- Return to the ancestral global vision of dance, as part of an event incorporating music, movement, theater, song. Arts have shown a marked tendency to isolate themselves; they lose their poetic content in the process.

      - More knowledge of the past, more consciousness of belonging to a line of evolution. There has been a rampant idolization of innovation. Even the wildest revolutionaries should know well what they revolt against. Even the most inspired creators cannot do without the study of their predecessors.

      - More visibility for dance. In the past centuries dance used to be omnipresent in private and public life, while during this century its practice has retracted. Now sports have audiences ten times larger than dance.

     The recent boom of the last two decades is evidence supporting an optimistic view of the future, for amateur as well as for professional dancers.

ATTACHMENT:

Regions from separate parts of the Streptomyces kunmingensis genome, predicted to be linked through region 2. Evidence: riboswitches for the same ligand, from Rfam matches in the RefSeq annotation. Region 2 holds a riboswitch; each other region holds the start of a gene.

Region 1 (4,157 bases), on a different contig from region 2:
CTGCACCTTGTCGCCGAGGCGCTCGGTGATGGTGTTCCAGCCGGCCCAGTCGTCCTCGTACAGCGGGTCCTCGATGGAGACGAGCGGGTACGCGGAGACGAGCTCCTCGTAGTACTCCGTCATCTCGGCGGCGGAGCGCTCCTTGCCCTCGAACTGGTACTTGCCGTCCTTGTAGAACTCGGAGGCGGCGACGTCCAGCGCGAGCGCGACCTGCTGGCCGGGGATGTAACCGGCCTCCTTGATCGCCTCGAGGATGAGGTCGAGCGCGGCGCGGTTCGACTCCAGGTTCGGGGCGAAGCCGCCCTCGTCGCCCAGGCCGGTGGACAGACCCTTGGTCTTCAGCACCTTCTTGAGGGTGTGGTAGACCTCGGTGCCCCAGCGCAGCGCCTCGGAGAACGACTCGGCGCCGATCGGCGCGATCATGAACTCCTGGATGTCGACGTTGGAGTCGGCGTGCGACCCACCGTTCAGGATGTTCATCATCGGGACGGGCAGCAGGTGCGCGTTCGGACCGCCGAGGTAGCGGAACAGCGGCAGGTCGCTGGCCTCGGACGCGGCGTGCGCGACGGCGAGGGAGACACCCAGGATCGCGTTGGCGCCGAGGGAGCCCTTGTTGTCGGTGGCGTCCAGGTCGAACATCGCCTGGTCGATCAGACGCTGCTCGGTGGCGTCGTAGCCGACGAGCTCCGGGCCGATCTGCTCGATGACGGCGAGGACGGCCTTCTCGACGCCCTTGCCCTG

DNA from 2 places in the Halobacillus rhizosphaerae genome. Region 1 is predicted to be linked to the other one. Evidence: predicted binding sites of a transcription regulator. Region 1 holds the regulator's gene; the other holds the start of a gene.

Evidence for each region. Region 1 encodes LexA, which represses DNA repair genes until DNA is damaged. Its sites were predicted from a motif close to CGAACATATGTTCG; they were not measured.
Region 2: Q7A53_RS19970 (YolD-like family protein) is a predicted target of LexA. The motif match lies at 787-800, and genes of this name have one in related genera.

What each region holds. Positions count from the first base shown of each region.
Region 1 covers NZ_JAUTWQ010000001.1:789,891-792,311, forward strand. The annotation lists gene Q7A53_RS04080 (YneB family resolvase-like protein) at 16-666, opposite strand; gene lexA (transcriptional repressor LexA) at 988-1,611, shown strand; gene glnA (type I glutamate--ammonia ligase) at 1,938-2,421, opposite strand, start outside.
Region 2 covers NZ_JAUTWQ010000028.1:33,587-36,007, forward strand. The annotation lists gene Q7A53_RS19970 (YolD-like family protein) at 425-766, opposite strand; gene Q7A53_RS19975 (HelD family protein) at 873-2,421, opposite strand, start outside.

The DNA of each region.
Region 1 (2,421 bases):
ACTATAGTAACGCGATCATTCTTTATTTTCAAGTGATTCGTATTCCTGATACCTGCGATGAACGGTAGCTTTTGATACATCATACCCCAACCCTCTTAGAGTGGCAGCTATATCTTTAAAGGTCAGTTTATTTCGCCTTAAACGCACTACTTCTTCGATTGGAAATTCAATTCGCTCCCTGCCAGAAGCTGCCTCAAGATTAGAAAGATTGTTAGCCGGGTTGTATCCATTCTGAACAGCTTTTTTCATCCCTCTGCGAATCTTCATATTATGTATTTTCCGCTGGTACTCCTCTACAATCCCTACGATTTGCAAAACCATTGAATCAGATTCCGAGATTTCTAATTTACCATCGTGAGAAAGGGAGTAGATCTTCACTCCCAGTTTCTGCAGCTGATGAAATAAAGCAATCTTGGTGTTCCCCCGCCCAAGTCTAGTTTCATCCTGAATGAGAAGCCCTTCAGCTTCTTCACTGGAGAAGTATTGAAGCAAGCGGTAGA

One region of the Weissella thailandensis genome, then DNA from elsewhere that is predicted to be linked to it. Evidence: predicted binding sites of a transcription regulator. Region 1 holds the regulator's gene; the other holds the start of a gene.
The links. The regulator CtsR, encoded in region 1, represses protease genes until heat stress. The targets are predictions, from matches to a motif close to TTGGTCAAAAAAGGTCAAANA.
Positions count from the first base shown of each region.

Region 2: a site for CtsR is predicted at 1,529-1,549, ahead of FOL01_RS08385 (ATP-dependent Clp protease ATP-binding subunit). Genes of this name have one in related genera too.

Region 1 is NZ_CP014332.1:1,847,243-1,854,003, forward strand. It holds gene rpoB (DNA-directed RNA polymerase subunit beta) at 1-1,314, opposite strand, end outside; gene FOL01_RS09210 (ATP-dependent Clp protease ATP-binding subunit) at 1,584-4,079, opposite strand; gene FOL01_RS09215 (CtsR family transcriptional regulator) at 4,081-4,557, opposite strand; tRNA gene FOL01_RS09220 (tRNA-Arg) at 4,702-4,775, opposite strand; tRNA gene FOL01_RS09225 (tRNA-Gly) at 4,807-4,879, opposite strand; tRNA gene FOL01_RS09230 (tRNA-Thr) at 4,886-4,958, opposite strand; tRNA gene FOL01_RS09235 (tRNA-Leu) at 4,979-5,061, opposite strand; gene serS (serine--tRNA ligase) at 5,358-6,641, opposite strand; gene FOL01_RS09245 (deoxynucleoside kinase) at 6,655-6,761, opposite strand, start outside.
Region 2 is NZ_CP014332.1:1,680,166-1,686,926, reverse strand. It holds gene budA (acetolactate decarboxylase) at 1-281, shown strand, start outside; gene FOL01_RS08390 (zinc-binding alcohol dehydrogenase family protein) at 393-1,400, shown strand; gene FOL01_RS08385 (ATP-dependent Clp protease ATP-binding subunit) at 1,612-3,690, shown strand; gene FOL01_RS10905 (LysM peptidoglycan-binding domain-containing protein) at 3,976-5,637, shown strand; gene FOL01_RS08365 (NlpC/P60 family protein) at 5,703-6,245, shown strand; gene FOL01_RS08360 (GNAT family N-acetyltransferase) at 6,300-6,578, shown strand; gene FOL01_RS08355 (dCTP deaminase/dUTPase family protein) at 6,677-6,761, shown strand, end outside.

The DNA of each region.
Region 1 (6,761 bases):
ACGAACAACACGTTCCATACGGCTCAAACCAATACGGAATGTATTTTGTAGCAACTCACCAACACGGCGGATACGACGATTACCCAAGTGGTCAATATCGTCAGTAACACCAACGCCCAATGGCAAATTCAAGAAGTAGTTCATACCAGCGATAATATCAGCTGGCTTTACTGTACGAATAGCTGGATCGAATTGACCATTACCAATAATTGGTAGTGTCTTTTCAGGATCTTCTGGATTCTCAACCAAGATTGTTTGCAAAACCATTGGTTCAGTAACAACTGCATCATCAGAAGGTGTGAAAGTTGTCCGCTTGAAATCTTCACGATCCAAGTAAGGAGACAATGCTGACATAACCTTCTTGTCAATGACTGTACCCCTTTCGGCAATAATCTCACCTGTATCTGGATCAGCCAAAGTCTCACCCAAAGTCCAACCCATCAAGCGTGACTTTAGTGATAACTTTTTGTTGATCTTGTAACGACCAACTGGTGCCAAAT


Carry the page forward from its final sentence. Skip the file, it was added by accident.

Prof. Alkis Raftis

President of the International Dance Council

CID, UNESCO, Paris

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1. The official message for Dance Day is mailed to over 150,000 dance professionals in 200 countries. It is translated to dozens of languages. Please ask for a translation, or translate the message to the language of your country; send it to dance organizations and the media. You can find guidelines and previous messages at www.cid-portal.org